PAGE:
Research has shown that elderly male drinkers (who drink sensibly and limit their consumption of alcohol to no more than a couple of modest drinks a day) score better in intelligence tests than non-drinkers. But remember the word `sensible'. Drinking too much can wreck your brain as rapidly as any other drug.
16. Learn to commit yourself - and to begin!
You'll never finish if you don't start. Prevarication is the commonest cause of failure. If you have always wanted to write a novel then start writing one. It doesn't matter if you have to throw away the first 50 pages - just beginning will open up your mind to the possibility of success.
17. Keep a pet.
I have for decades now argued that keeping pets helps keep people healthy, and a great deal of research has been done to support this claim. The Baker Medical Research Institute in Melbourne examined 5,741 people and found that people who owned pets had significantly lower blood pressure and lower levels of cholesterol - and were less stressed mentally. Research in nursing homes has often shown that patients who are allowed to have pets are much healthier than other patients. (And yet there are still some doctors and administrators who object to patients in such homes keeping pets). The value of a pet has been underestimated by those who do not realise that a pet can be just as much a friend and a companion as another human being.
18. Be prepared to take naps.
Leonardo da Vinci took 15 minute naps every four hours or so. There is a good deal of sense in following his example. You are likely to awake refreshed and able to think better and more clearly after a nap.
19. Drink plenty of fresh water.
Water will help clear out toxins. But limit your consumption of caffeine rich drinks such as coffee and tea.
20. Get into the habit of making lists.
Help your mind and stimulate your memory by using lists and making notes. Use coloured pens and always keep a pen and notebook handy so that you can scrawl memos to yourself.
21. Lose any excess weight.
The brains of people who are overweight get less oxygen when they are asleep. Obese people who lose weight may reverse the damage which has been done and become intellectually brighter.
22. As your brain gets older so your ability to remember things that you have looked at briefly will get worse. When you were young you could probably look at a list of words and remember quite a lot of them. You can't do that as easily when you're older. You need to concentrate more. To remember where you parked the car you will need to make a conscious effort. Look at your car and its surroundings to imprint the view on your memory. Pretend that you are taking a photograph of it - blink your eyelids as though your eyes were cameras - and you'll remember it better.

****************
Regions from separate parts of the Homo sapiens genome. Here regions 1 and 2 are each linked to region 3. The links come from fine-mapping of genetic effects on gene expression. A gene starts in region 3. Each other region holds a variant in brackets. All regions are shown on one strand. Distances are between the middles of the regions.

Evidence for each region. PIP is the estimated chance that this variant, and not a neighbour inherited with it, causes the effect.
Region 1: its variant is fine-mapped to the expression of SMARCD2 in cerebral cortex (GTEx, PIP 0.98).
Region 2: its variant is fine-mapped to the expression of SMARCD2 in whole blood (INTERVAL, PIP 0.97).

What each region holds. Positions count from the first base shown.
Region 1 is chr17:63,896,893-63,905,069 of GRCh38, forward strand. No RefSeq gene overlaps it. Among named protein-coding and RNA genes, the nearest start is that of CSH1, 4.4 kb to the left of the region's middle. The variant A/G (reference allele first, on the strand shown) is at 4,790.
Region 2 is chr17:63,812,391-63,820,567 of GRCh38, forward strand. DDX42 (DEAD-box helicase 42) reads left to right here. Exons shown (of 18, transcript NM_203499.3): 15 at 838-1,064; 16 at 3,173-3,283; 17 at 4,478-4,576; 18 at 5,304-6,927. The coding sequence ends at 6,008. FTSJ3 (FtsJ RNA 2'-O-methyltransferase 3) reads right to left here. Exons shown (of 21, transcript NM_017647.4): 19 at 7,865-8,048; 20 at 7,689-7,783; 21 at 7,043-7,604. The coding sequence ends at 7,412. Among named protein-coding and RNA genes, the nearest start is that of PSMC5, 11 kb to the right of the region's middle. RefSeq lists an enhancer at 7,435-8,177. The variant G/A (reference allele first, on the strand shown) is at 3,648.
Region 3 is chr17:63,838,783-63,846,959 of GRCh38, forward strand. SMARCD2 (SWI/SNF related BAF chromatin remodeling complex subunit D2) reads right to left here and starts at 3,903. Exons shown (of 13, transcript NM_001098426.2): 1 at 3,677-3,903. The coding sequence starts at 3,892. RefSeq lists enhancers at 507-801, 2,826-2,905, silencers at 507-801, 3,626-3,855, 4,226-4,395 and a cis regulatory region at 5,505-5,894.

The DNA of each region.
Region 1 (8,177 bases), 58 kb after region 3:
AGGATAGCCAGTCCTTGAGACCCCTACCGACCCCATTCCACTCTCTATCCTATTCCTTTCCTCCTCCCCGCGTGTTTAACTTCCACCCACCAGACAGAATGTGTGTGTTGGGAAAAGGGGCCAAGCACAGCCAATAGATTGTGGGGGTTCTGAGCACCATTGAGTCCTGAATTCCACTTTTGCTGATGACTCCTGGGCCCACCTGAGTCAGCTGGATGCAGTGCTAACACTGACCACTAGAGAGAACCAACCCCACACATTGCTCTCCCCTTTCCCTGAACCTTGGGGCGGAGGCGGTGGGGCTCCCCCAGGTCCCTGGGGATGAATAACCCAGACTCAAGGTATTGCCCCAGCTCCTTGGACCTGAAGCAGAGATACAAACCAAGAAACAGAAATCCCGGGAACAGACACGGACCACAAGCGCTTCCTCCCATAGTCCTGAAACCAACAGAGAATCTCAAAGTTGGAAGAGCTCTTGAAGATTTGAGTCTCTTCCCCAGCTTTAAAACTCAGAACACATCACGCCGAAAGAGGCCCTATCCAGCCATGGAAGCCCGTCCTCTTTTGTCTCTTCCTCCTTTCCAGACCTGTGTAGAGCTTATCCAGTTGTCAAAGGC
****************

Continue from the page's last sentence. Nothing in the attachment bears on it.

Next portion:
23. Normally we remember around 20% of what we read. But if you really concentrate you can remember up to 70%. After reading something that you want to remember spend 60 seconds thinking about it. Make a mental comment to yourself about what you have read. Rephrase it in your mind. You will find that if you do this your memory will improve considerably.
24. As we get older we all do things without really thinking about them. We put ourselves onto `automatic pilot' and fall into a routine. Concentrate really hard and spot the things you do without thinking. And then ask yourself whether or not you could do things better if you thought about them more.
25. Try to understand things that you have to remember. You will find things easier to remember if you understand them. And try to remember key facts and key words which will help bring into your mind whole sequences of thoughts and facts.
26. If you want to remember important things try clearing your brain of trivial information. Use notebooks and diaries to record trivial material. Albert Einstein once said: `Why should I waste brain space remembering my own telephone number? I can look it up if I want to know what it is.'
27. When you are talking about something you know that you will want to remember try to concentrate hard on everything around you. Concentrate on the people you are with and the place you are in. Try to be aware of smells, sights and sounds. The more information you record the easier you will find it to remember the event. If you want to remember something that you have seen or read try closing your eyes immediately afterwards. This keeps the `image' on your retina for a little longer - and will make the image easier to recall in the future.
28. When you are trying to remember something do your best to recreate the conditions under which you learnt it. Football teams do best when playing at home (even if there isn't a crowd of home supporters) because they find it easier to remember what they've learned while training. Students do better in examinations if they take their tests in the room where they did their learning. So, if you are trying to remember the name of someone you met at a party then try to remember where you were, what you were doing, what you were wearing, what other people were wearing and what you said to the people you met. Things that you learn are bound together in your mind in time and place. If you can recreate the conditions in which you learned something then your ability to recall the facts will increase dramatically.
29. If you are struggling to remember something work your way through the alphabet. The first letter of a name or place can often `trigger' a lost memory.
30. To make it easier to remember names try to make up pictures in your mind. For example, to remember the name `Coleman' think of a man carrying a bag of coal. If you are trying to remember a name like `Vernon' which doesn't lend itself to a picture then visualise an imaginary blackboard in your mind and then write the name onto your blackboard. When you want to recall the name simply recreate your blackboard.

Copyright Vernon Coleman 2011